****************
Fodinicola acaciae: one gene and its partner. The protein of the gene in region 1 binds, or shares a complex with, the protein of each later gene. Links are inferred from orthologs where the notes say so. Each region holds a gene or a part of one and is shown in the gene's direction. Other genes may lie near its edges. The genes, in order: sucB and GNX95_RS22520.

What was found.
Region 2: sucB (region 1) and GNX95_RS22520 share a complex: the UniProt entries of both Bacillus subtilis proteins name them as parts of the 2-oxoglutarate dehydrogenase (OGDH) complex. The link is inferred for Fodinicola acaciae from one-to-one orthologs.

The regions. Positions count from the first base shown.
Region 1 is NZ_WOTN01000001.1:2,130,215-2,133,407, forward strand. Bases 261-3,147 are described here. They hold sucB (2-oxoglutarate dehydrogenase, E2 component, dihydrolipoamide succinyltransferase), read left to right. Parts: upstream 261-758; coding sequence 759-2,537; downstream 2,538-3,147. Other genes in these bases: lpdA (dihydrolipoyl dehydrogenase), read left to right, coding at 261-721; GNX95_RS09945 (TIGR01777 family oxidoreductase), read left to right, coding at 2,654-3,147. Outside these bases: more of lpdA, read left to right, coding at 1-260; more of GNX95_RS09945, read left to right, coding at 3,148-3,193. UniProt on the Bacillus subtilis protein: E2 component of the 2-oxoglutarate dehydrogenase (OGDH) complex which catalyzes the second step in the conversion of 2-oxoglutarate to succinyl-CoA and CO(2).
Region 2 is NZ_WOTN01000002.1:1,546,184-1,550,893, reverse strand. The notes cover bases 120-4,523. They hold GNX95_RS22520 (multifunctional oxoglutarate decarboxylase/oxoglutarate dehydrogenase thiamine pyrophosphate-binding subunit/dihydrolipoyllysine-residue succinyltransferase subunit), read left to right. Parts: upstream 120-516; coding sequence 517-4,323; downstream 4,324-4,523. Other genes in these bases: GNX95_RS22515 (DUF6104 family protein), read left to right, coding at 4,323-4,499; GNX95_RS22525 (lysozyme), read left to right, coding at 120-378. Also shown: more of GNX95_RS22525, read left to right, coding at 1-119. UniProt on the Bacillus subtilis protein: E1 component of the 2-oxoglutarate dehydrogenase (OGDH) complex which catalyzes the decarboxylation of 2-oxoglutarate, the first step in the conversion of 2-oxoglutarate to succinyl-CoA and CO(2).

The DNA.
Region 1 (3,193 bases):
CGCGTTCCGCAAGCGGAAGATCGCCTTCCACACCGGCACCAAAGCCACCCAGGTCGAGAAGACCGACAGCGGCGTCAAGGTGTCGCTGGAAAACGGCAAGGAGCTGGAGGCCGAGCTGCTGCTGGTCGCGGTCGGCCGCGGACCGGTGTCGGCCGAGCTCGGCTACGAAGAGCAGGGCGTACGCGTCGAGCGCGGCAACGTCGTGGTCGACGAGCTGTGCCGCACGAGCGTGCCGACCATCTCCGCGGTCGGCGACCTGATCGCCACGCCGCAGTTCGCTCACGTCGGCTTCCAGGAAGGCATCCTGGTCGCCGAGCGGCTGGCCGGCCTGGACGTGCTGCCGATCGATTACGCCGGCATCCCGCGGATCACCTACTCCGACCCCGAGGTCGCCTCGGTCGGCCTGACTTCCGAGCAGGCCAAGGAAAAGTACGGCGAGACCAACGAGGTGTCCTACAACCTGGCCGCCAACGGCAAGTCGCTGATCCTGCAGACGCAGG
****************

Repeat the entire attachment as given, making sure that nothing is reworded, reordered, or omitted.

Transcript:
Fodinicola acaciae: one gene and its partner. The protein of the gene in region 1 binds, or shares a complex with, the protein of each later gene. Links are inferred from orthologs where the notes say so. Each region holds a gene or a part of one and is shown in the gene's direction. Other genes may lie near its edges. The genes, in order: sucB and GNX95_RS22520.

What was found.
Region 2: sucB (region 1) and GNX95_RS22520 share a complex: the UniProt entries of both Bacillus subtilis proteins name them as parts of the 2-oxoglutarate dehydrogenase (OGDH) complex. The link is inferred for Fodinicola acaciae from one-to-one orthologs.

The regions. Positions count from the first base shown.
Region 1 is NZ_WOTN01000001.1:2,130,215-2,133,407, forward strand. Bases 261-3,147 are described here. They hold sucB (2-oxoglutarate dehydrogenase, E2 component, dihydrolipoamide succinyltransferase), read left to right. Parts: upstream 261-758; coding sequence 759-2,537; downstream 2,538-3,147. Other genes in these bases: lpdA (dihydrolipoyl dehydrogenase), read left to right, coding at 261-721; GNX95_RS09945 (TIGR01777 family oxidoreductase), read left to right, coding at 2,654-3,147. Outside these bases: more of lpdA, read left to right, coding at 1-260; more of GNX95_RS09945, read left to right, coding at 3,148-3,193. UniProt on the Bacillus subtilis protein: E2 component of the 2-oxoglutarate dehydrogenase (OGDH) complex which catalyzes the second step in the conversion of 2-oxoglutarate to succinyl-CoA and CO(2).
Region 2 is NZ_WOTN01000002.1:1,546,184-1,550,893, reverse strand. The notes cover bases 120-4,523. They hold GNX95_RS22520 (multifunctional oxoglutarate decarboxylase/oxoglutarate dehydrogenase thiamine pyrophosphate-binding subunit/dihydrolipoyllysine-residue succinyltransferase subunit), read left to right. Parts: upstream 120-516; coding sequence 517-4,323; downstream 4,324-4,523. Other genes in these bases: GNX95_RS22515 (DUF6104 family protein), read left to right, coding at 4,323-4,499; GNX95_RS22525 (lysozyme), read left to right, coding at 120-378. Also shown: more of GNX95_RS22525, read left to right, coding at 1-119. UniProt on the Bacillus subtilis protein: E1 component of the 2-oxoglutarate dehydrogenase (OGDH) complex which catalyzes the decarboxylation of 2-oxoglutarate, the first step in the conversion of 2-oxoglutarate to succinyl-CoA and CO(2).

The DNA.
Region 1 (3,193 bases):
CGCGTTCCGCAAGCGGAAGATCGCCTTCCACACCGGCACCAAAGCCACCCAGGTCGAGAAGACCGACAGCGGCGTCAAGGTGTCGCTGGAAAACGGCAAGGAGCTGGAGGCCGAGCTGCTGCTGGTCGCGGTCGGCCGCGGACCGGTGTCGGCCGAGCTCGGCTACGAAGAGCAGGGCGTACGCGTCGAGCGCGGCAACGTCGTGGTCGACGAGCTGTGCCGCACGAGCGTGCCGACCATCTCCGCGGTCGGCGACCTGATCGCCACGCCGCAGTTCGCTCACGTCGGCTTCCAGGAAGGCATCCTGGTCGCCGAGCGGCTGGCCGGCCTGGACGTGCTGCCGATCGATTACGCCGGCATCCCGCGGATCACCTACTCCGACCCCGAGGTCGCCTCGGTCGGCCTGACTTCCGAGCAGGCCAAGGAAAAGTACGGCGAGACCAACGAGGTGTCCTACAACCTGGCCGCCAACGGCAAGTCGCTGATCCTGCAGACGCAGG